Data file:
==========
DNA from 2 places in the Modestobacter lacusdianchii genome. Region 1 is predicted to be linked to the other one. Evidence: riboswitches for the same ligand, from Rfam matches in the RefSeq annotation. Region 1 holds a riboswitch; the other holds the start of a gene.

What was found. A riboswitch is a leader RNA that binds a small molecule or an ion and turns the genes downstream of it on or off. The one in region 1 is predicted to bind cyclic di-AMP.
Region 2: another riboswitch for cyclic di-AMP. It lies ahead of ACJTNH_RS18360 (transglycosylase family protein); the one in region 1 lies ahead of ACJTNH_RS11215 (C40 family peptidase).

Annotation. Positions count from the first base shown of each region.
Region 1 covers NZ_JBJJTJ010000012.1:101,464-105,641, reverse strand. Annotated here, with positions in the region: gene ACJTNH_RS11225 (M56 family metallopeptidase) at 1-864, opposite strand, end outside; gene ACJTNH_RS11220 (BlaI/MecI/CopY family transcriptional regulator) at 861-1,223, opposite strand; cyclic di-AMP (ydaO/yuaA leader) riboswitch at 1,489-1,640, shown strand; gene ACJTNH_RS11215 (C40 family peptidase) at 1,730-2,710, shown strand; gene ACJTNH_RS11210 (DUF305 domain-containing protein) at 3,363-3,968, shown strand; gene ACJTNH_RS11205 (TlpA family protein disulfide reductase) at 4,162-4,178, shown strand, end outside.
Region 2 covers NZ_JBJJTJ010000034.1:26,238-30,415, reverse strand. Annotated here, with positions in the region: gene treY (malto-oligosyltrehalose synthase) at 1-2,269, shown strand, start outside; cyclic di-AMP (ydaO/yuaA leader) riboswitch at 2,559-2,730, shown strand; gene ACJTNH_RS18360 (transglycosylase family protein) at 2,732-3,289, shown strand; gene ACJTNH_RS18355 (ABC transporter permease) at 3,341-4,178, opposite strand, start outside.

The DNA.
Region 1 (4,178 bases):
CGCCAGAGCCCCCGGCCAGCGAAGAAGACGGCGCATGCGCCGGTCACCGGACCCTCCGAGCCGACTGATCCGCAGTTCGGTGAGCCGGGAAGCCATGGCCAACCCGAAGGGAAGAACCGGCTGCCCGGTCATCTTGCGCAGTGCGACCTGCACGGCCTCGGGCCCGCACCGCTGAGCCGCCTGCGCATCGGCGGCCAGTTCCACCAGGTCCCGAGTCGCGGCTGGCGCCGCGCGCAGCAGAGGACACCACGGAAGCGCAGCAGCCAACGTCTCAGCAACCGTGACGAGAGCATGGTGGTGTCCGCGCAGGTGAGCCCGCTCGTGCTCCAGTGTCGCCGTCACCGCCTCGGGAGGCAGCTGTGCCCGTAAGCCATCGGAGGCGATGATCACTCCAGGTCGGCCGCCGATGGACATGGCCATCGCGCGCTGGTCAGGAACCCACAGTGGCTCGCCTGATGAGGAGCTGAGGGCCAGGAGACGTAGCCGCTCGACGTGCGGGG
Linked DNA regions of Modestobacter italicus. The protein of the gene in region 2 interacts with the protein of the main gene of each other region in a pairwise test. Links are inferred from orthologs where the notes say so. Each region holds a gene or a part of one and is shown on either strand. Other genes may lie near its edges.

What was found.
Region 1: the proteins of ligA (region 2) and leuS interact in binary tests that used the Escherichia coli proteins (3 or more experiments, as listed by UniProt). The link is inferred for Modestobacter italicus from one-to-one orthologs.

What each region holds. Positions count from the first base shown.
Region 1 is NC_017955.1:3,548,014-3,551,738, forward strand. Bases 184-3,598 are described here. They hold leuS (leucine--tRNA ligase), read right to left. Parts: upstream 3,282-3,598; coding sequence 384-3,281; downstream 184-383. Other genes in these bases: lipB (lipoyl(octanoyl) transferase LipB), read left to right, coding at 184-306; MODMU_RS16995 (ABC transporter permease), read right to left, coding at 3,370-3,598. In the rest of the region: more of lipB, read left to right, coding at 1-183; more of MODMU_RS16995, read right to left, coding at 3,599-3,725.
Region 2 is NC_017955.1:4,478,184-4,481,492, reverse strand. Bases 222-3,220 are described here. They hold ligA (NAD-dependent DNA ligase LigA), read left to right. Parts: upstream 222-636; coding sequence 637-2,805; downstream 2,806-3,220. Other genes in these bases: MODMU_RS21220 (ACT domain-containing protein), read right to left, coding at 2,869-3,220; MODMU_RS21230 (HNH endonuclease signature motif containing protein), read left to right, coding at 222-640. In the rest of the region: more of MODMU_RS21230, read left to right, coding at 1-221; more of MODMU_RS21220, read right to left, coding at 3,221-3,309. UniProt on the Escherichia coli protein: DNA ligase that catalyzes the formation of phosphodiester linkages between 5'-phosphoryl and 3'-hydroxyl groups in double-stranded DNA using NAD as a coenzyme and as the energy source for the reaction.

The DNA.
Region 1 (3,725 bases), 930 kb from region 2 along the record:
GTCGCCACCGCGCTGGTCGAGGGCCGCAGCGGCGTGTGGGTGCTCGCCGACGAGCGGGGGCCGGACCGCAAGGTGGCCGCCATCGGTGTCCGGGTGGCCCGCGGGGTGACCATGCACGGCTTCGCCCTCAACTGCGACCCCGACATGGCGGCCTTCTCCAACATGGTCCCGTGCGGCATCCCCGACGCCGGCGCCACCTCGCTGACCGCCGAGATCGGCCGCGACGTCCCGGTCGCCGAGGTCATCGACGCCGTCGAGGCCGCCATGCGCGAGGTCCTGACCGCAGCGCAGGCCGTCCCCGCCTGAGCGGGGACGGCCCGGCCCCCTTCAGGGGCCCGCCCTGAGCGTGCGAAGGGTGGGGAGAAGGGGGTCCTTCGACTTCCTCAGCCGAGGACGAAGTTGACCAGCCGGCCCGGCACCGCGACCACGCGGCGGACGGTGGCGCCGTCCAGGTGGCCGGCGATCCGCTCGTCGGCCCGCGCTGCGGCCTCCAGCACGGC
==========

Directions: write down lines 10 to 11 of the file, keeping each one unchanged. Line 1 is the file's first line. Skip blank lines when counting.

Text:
Linked DNA regions of Modestobacter italicus. The protein of the gene in region 2 interacts with the protein of the main gene of each other region in a pairwise test. Links are inferred from orthologs where the notes say so. Each region holds a gene or a part of one and is shown on either strand. Other genes may lie near its edges.

What was found.